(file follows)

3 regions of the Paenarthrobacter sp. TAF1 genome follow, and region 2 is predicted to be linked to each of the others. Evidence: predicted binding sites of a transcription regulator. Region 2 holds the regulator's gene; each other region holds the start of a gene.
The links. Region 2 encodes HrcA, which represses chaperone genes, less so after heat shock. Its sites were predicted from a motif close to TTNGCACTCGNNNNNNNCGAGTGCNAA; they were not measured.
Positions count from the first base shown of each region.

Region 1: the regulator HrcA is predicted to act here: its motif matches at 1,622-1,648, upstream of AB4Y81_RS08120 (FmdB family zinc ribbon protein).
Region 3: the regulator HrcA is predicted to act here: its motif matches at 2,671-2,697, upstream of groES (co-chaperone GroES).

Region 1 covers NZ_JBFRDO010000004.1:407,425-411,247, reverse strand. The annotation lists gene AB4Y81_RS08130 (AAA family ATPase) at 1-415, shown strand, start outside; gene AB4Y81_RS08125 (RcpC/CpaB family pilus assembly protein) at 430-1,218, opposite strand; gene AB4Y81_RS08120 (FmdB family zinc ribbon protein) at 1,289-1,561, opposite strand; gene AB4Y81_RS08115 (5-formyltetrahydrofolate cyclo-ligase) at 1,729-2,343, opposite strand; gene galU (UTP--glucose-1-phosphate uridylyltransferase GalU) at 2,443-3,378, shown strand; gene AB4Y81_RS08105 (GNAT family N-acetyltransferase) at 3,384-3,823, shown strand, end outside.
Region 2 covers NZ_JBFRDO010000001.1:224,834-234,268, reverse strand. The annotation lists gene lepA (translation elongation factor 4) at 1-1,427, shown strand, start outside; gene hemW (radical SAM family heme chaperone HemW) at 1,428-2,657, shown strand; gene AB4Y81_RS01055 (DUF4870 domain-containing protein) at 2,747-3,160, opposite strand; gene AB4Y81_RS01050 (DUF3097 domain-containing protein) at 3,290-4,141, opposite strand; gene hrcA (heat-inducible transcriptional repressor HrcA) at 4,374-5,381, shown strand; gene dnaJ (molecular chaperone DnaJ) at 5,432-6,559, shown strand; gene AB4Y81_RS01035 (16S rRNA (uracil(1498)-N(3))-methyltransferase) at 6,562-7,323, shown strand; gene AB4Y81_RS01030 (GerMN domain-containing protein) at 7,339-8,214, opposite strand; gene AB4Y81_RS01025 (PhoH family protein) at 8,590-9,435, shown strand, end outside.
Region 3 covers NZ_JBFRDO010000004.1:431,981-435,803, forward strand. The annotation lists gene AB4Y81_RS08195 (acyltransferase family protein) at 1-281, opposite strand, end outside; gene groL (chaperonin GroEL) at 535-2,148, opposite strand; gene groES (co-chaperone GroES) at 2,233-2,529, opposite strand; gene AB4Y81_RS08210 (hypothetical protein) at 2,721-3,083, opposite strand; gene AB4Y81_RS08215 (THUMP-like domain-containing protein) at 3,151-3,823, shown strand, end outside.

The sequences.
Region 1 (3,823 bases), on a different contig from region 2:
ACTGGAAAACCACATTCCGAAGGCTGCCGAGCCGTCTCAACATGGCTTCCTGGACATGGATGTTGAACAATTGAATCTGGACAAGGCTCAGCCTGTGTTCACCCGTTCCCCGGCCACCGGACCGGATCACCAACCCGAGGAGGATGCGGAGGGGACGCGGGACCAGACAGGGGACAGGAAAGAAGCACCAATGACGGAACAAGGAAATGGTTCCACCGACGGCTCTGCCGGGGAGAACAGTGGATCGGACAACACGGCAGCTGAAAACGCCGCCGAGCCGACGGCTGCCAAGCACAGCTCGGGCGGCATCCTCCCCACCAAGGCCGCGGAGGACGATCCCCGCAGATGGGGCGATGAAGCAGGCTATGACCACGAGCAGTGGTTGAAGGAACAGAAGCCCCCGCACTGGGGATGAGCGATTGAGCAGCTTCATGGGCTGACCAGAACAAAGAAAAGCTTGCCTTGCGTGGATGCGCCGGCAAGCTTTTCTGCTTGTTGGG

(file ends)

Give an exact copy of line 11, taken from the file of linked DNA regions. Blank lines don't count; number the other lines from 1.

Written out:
ACTGGAAAACCACATTCCGAAGGCTGCCGAGCCGTCTCAACATGGCTTCCTGGACATGGATGTTGAACAATTGAATCTGGACAAGGCTCAGCCTGTGTTCACCCGTTCCCCGGCCACCGGACCGGATCACCAACCCGAGGAGGATGCGGAGGGGACGCGGGACCAGACAGGGGACAGGAAAGAAGCACCAATGACGGAACAAGGAAATGGTTCCACCGACGGCTCTGCCGGGGAGAACAGTGGATCGGACAACACGGCAGCTGAAAACGCCGCCGAGCCGACGGCTGCCAAGCACAGCTCGGGCGGCATCCTCCCCACCAAGGCCGCGGAGGACGATCCCCGCAGATGGGGCGATGAAGCAGGCTATGACCACGAGCAGTGGTTGAAGGAACAGAAGCCCCCGCACTGGGGATGAGCGATTGAGCAGCTTCATGGGCTGACCAGAACAAAGAAAAGCTTGCCTTGCGTGGATGCGCCGGCAAGCTTTTCTGCTTGTTGGG